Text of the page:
With the addition of Oregon, Washington, USC, and UCLA, the Big Ten will expand to a total of 18 members spanning from coast-to-coast.

Per Brett McMurphy of Action Network, Oregon and Washington “…will not immediately receive full shares in the Big Ten’s new media rights deal with FOX, CBS and NBC but will still make more than they would have by remaining in the Pac-12, sources said.”

What will happen to the remaining Pac-12 schools? Arizona, Arizona State, and Utah will reportedly announce soon that they are joining the Big 12 Conference, per McMurphy.

That would leave the Pac-12 in shambles with only California, Oregon State, Stanford, and Washington State. Here’s more from Brett McMurphy.

With additional schools leaving the Pac-12, the Mountain West would “be open” to adding remaining Pac-12 schools to the league, sources told Action Network.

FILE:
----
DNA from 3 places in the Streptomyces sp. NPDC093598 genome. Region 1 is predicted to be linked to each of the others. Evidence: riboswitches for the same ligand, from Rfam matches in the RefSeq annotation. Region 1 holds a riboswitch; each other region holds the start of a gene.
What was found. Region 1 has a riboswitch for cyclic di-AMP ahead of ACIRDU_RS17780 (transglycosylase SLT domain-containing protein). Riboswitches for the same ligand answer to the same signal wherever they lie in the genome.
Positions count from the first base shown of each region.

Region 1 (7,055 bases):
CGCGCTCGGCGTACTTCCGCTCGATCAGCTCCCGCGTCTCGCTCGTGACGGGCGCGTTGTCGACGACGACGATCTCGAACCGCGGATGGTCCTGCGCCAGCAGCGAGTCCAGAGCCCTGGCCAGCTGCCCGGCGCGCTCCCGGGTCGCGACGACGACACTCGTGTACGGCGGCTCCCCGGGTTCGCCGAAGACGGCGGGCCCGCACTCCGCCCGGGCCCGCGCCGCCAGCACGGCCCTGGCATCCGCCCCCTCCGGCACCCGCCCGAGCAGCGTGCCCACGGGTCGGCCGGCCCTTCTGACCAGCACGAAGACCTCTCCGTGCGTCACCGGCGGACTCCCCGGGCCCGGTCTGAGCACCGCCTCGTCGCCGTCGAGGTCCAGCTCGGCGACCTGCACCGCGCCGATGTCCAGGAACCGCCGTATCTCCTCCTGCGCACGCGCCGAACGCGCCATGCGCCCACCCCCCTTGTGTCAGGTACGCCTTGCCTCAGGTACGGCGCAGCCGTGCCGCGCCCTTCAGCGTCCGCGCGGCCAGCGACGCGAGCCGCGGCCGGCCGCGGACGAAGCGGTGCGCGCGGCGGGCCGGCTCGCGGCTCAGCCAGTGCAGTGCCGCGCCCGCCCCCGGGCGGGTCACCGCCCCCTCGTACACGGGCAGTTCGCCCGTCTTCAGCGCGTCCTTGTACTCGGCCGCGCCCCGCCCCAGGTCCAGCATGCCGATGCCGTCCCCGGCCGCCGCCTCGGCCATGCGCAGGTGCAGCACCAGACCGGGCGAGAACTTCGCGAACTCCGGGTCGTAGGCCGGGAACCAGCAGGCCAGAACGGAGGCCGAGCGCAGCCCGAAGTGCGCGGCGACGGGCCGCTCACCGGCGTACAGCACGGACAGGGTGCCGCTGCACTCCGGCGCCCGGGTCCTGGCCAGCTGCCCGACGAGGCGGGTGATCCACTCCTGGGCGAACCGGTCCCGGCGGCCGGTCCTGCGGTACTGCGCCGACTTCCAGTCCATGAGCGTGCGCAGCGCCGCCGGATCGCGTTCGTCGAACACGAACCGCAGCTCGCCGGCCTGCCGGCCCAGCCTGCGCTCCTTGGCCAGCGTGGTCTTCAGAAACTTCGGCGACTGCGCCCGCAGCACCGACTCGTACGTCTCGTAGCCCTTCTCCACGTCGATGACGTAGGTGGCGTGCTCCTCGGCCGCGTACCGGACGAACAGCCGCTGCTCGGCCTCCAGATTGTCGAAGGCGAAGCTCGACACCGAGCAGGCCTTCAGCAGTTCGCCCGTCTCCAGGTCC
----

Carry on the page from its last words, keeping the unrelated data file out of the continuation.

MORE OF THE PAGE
The Mountain West currently has a linear television deal with FOX and CBS Sports Network with additional games on CBS through the 2025 season. Another possibility for the Mountain West, depending on how many schools are remaining in the Pac-12, could be a merger of some type between the two leagues, a source said.

Stay tuned as more college football realignment is expected in the near future as the Big Ten and possible others decide if they want to add additional teams.

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Comments (12)

I think Cal and Stanford will be next for the Big Ten and Oregon State and Washington State could join the Big 12 which would fulfill their goal of being a four-time zone league (they looked at Gonzaga in the past but they are not a good fit).

Mt West is the only hope for the Beavers and Wassu, ESPN & Fox will not agree to giving these two $31.7 million.

If ESPN doesn’t want to fully surrender the PTZ to Fox then they might have no choice. Gonzaga has not had a football program since WWII, which is why they left the Big Sky Conference in 1979.